The first act of courage was committed by Joint Chiefs of Staff Chairman, General George C. Marshall, who plucked an untried, recently-made brigadier general who had never commanded men in combat from relative obscurity, and jumped him over dozens of more senior officers to make him the Supreme Allied Commander in the European Theater of Operations. Dwight David Eisenhower, then 52, was an intellectual general, a logician and a planner, who has served as General Douglas MacArthur’s aide, and wrote brilliant papers about military issues. Marshall, himself an intellectual general, had plenty of blooded, battle ready generals to choose from, but none of them were as smart as “that damned Eisenhower,” as he was sometimes called.

Eisenhower who would eventually become the 34th president of the United States, had that rarest of all forms of bravery, the courage it takes to order other men into combat, and into certain death, in order to achieve the highest of all military objectives….peace. While others chomped at the bit, anxious to launch their invasion of Europe before the waiting troops lost their edge, Eisenhower held back. When others advised him not to strike in the face of an impending storm, Eisenhower pushed the button and sent hundreds of thousands of men into hell. His timing was perfect. Hitler was caught with his pants down. Eisenhower did one other thing. He brought a lifelong friend along with him into his command: a man named Roosevelt.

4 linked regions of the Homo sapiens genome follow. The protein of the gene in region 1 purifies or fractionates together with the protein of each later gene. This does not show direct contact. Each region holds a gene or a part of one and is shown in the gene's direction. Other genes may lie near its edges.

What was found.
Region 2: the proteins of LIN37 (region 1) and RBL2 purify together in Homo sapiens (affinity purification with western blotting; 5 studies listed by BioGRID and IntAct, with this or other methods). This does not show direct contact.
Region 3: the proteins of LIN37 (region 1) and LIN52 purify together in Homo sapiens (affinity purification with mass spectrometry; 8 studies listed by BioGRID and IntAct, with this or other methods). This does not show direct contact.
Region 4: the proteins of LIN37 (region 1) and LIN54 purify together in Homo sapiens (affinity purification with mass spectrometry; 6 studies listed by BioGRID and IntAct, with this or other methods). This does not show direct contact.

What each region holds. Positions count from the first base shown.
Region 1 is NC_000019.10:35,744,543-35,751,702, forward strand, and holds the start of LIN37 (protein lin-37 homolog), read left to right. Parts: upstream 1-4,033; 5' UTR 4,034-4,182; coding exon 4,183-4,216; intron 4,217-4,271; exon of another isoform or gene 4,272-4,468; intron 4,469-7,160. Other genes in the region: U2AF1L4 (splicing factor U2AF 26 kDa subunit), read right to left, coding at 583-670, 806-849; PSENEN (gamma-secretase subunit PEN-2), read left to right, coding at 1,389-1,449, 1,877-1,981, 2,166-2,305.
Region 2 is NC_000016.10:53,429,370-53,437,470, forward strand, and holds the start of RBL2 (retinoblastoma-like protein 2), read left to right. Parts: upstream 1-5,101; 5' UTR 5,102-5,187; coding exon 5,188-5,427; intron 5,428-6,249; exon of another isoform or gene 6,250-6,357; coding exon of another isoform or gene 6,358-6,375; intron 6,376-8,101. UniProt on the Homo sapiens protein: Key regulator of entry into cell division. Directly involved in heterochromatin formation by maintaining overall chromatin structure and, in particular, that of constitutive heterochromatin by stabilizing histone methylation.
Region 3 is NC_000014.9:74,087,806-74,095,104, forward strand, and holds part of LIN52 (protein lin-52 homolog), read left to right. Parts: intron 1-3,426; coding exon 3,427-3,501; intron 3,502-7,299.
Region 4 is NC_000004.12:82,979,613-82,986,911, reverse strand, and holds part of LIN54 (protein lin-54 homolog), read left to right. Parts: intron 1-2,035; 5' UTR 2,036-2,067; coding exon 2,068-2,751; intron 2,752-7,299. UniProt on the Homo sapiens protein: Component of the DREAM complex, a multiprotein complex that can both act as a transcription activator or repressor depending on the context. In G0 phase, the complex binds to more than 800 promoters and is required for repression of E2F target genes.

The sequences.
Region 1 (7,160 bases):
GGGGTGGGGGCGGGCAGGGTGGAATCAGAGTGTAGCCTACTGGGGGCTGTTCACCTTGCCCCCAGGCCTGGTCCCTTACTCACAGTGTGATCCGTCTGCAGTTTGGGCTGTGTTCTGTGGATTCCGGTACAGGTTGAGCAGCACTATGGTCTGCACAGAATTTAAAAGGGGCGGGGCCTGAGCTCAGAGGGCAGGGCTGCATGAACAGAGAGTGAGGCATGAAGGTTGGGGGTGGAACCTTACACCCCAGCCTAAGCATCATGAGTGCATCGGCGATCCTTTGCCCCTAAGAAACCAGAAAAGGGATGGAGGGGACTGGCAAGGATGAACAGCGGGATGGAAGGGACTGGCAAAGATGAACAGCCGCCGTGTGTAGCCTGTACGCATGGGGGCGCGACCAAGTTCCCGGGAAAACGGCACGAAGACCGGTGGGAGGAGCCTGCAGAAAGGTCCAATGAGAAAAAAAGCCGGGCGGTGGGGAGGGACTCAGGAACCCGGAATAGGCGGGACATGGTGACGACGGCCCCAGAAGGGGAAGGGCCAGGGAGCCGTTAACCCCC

The third act of bravery was the quiet, individual heroism of a man who was not supposed to be on the beaches of Normandy in the first place. Theodore Roosevelt, III, eldest son of the 26th president of the United States, Theodore Roosevelt, II, and a fifth cousin of the current president, Franklin Delano Roosevelt, was a soldier’s general. A highly decorated veteran of the First World War, widely revered for the manner in which he took care of his troops, Roosevelt had been a businessman, a politician, and a political appointee between the two wars, serving stints as governor of Puerto Rico and Governor General of the Philippines, before re-enlisting at the outbreak of the Second World War. At 56, he was the oldest man to make the Normandy landing, something he was only allowed to do after he submitted a written protest to his commanding officer, who did not think the arthritic Roosevelt would survive the landing.